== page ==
He would have to do it FOSS game style: Once for each major version, of which I think there have been 3 so far.

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  15. I can't see it in your screenshots, but after you slay each monster, don't you eat it? I'm thinking it was this game where you'd get goofy messages like, "YOU SPEND AN HOUR EATING A KOBOLD SANDWICH", "YOU SPEND AN HOUR EATING AN ORC STEW", "YOU SPEND AN HOUR EATING A LICH SALAD", etc. But possibly I'm confusing this with another ASCII dungeon game.

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    1. It happens for some monsters. There aren't any liches and kobolds in this one, but you do it "dragon steaks" and maybe one or two others. I forgot to comment on that.

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    2. "There aren't any liches and kobolds in this one"

      "A quick combat with a kobold."

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    3. Yeah, I definitely wasn't paying attention there.

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  16. "Some of the game's code. It took 3,390 lines and fit in 16KB of memory."

    Small correction: if you check out the PDF of the Recreational Computing issue, it's only 340 lines, with "line numbers" running from 10 to 3400 in steps of 10. (3390 lines of code in 16 KB of memory wouldn't really be possible, since one line of BASIC code of this form needs more than 4-5 bytes of memory.)

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    1. Numbering code in increments of 10 was common in basic, so that if you realized you had to add a line near the start, you didn't have to renumber the whole thing (I assume this is before things like sed were common)

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    2. That was a very amateur mistake on my part--just looking at the number of the last line of code and assuming it had that many lines. It's not a small correction at all. Thanks for pointing it out; I made an edit above.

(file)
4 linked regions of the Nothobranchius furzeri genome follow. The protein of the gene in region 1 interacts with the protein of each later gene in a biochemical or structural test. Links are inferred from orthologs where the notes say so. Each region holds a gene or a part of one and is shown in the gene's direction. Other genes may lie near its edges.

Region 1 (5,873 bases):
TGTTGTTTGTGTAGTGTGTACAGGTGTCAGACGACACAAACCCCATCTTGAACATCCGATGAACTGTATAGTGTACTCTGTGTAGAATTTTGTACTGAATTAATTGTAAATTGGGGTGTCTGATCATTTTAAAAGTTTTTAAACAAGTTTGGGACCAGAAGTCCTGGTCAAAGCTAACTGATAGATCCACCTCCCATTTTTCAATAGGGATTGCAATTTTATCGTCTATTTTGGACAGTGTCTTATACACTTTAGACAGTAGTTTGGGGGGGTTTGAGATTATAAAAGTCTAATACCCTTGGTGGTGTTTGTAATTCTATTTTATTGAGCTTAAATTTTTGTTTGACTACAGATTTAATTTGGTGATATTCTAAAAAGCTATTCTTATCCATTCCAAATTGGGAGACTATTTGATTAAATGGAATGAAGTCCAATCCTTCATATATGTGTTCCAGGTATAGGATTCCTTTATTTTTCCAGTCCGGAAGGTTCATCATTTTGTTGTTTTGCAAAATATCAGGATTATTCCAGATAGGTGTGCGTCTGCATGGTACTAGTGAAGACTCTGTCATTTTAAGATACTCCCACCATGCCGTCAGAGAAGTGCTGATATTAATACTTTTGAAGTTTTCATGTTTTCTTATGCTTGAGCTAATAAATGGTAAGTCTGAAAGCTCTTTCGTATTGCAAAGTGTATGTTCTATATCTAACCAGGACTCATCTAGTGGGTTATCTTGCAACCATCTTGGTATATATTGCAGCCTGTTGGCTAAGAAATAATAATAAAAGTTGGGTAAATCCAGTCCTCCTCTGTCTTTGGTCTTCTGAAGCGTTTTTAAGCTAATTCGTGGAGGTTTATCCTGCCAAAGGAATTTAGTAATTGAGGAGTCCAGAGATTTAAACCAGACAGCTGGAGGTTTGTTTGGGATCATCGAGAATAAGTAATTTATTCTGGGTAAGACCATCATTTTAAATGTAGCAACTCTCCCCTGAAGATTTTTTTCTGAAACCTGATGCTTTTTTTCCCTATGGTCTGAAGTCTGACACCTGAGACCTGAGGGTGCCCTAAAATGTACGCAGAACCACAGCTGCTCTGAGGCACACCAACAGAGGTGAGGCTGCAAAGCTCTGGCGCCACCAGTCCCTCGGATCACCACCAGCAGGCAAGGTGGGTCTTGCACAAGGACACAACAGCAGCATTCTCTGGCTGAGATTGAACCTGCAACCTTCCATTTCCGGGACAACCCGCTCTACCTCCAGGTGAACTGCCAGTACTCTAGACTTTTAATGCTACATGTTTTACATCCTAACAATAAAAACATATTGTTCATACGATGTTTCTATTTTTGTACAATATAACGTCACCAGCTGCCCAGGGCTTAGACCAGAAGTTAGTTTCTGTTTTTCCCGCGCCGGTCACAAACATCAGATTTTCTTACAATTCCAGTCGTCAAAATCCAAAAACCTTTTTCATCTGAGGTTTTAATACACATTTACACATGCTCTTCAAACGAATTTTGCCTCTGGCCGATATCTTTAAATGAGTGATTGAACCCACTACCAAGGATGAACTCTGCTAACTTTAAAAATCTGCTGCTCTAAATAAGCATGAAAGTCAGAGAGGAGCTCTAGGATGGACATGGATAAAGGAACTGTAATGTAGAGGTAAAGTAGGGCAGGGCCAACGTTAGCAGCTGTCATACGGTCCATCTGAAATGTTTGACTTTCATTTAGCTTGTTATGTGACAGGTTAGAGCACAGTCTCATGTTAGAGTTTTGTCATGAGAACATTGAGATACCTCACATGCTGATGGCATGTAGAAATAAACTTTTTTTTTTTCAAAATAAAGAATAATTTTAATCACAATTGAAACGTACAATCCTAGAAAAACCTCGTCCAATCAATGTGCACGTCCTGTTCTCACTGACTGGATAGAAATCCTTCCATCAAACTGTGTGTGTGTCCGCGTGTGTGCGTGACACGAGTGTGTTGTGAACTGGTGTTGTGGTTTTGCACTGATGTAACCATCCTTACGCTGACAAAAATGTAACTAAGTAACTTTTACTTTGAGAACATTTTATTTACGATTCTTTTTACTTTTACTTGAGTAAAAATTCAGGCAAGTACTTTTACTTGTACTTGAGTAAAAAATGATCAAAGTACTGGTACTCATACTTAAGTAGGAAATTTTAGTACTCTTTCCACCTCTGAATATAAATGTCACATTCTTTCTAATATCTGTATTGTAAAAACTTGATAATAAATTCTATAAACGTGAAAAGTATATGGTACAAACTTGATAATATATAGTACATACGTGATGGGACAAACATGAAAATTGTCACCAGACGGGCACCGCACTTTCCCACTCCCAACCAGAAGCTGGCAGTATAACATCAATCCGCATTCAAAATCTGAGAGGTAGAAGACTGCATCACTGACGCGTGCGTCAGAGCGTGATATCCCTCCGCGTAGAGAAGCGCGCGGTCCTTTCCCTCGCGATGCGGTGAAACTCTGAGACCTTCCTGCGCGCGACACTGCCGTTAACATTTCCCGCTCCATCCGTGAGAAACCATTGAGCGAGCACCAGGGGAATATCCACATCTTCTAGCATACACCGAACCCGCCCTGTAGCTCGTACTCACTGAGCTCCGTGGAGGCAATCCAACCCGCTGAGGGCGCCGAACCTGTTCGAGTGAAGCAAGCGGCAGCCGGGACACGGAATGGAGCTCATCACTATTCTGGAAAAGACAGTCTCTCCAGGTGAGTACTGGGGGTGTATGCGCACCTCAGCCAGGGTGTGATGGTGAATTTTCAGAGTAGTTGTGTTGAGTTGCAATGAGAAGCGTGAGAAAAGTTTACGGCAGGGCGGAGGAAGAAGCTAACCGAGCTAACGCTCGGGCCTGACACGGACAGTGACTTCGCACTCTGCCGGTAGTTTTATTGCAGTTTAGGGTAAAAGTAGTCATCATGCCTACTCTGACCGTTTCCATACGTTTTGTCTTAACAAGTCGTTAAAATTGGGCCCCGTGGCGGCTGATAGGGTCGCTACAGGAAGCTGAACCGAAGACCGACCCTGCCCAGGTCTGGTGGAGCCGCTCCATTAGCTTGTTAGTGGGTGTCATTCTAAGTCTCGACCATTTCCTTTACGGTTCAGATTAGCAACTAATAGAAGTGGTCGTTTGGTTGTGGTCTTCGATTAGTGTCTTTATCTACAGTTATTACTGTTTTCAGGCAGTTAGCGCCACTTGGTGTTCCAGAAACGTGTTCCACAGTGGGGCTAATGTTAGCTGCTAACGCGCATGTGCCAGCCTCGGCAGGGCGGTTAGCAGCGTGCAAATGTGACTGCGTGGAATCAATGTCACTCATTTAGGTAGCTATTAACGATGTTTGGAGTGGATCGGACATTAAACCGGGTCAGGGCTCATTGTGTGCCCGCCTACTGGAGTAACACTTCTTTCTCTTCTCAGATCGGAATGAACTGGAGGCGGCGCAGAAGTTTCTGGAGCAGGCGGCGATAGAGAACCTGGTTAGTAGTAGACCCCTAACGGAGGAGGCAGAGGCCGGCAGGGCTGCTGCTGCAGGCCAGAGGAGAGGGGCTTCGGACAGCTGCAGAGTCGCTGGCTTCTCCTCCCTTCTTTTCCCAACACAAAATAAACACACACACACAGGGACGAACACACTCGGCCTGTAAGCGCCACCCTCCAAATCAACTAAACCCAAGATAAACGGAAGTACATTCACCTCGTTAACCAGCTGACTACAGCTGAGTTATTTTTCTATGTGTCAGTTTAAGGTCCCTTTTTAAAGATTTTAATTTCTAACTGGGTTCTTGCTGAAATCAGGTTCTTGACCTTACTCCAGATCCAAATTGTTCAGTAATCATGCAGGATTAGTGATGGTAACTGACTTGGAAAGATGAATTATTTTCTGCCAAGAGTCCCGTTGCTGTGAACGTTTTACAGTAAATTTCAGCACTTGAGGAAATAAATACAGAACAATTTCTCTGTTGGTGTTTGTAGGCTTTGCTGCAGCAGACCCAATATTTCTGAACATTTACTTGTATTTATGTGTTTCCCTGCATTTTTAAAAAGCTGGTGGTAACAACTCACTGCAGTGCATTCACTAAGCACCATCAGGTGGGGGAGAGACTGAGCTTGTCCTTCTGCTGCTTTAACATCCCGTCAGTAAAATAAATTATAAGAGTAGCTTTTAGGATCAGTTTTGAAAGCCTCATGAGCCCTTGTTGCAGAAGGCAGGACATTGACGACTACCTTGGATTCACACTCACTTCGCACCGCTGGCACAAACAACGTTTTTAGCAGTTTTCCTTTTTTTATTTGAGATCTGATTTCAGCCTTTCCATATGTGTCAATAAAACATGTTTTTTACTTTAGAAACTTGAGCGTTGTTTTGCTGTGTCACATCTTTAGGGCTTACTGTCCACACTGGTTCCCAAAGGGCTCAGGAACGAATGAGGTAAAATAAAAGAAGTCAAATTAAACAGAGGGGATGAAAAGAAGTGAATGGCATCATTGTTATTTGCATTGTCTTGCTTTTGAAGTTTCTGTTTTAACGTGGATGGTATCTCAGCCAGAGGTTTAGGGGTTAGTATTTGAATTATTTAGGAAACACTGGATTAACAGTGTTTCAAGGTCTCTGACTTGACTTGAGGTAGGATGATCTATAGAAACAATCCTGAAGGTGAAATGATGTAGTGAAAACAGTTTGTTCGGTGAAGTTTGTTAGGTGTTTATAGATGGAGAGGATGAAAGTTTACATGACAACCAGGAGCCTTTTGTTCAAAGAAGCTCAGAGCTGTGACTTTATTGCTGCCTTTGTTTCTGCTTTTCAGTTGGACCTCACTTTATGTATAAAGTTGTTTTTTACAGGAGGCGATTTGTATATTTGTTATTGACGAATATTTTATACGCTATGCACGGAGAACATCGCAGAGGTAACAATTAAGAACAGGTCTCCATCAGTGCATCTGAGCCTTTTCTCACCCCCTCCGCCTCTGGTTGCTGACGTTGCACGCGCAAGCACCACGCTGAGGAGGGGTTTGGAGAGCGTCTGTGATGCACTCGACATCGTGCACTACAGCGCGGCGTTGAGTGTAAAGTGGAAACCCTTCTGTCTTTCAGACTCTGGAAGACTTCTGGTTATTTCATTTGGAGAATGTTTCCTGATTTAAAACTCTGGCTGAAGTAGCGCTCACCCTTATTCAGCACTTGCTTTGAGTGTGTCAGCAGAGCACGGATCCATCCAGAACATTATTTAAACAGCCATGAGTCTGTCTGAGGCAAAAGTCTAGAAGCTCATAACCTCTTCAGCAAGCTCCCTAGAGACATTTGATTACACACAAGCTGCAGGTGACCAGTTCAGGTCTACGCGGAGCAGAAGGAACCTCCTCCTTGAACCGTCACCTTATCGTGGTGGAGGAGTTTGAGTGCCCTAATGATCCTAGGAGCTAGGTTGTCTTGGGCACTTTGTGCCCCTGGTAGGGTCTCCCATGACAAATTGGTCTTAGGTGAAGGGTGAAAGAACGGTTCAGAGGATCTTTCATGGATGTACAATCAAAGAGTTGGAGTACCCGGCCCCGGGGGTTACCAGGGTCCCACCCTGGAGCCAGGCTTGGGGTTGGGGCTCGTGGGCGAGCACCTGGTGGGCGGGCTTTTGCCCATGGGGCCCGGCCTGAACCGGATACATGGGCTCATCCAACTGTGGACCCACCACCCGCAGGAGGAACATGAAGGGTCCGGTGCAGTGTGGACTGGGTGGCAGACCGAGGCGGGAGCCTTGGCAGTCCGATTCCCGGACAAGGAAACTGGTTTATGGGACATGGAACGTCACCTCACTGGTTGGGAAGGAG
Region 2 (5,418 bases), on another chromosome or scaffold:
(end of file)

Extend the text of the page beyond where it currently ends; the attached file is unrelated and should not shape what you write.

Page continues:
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  17. I went looking if the old HOBBIT rpg might exist anywhere. I don't find it, but I do find an unpublished 1982 CRPG called "Ring Quest" that was closely inspired by it. See https://sksteve.wordpress.com/2007/11/03/pieter-bote-reminder-past/. The author resurrected it from tapes (via audio recording!) and ported it to run on Windows over 20 years later. So its playable without even needing an emulator now.

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    1. Hmmm. Interesting find and great story--the Adventure Gamer--ought to have a crack at it. But this game is so far removed from TWC that it's hard to see them as having been inspired by the same source game. The time frame is also pretty tight for Steve Richardson's HOBBIT to be the same as the one that inspired Power. But it's not impossible.

      I gave the game a try. Here's the transcript of my first adventure:

      *****

      You're in Hobbiton
      >EAST
      You're following the Great Eastern Road. Suddenly you hear a horse coming up the road.
      >EAST
      Your opponent does not let you pass. A blackmantled rider overtakes you! The ringwraith pierces you with his freezing blade. So you're dead.

      Would you like to play again?

      ****

      Good times.

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    2. Yeah, playing a little more this Ring Quest is clearly an adventure, not a CRPG, and no close relative of Wizard's Castle.

      Regarding the related HOBBIT game, there was a version published in CLOAD magazine for the TRS-80 in 1979 which is a clear simpler relative of Wizard's Castle. You can download the HOBBIT.BAS program here: https://archive.org/download/srccode-000000a0/hobbit.bas.txt and an emulator here: http://members.shaw.ca/gp2000/trs80gp.zip?151 and have the one load the other to take a look.

      The TRS-80 program (credited to a K. Williams) must either be a port of or inspired by the same mainframe version that Powers saw. The family resemblance is clear.

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  18. This game reminds me a bit of the (extremely widespread) 1970s Star Trek games. Those games were based on a similar sort of grid system: the galaxy consisted of 8 by 8 "quadrants", each quadrant was in turn an 8 by 8 grid of sectors. Each sector could contain one "thing": a star, a Klingon warship, a Federation starbase, etc. Seems like somebody decided to do a remake with an RPG setting.

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    1. Wow. It seems like a minor comment, but in fact you've cast a whole new light on this lineage. I just read about the game, which does seem to come from as early as 1971, thus well-preceding The Wizard's Castle but offering the exact sort of gameplay.

      Moreover, the Matt Barton article that I linked to does credit Star Trek, but I missed it. I'm going to add some text to the post.

      Delete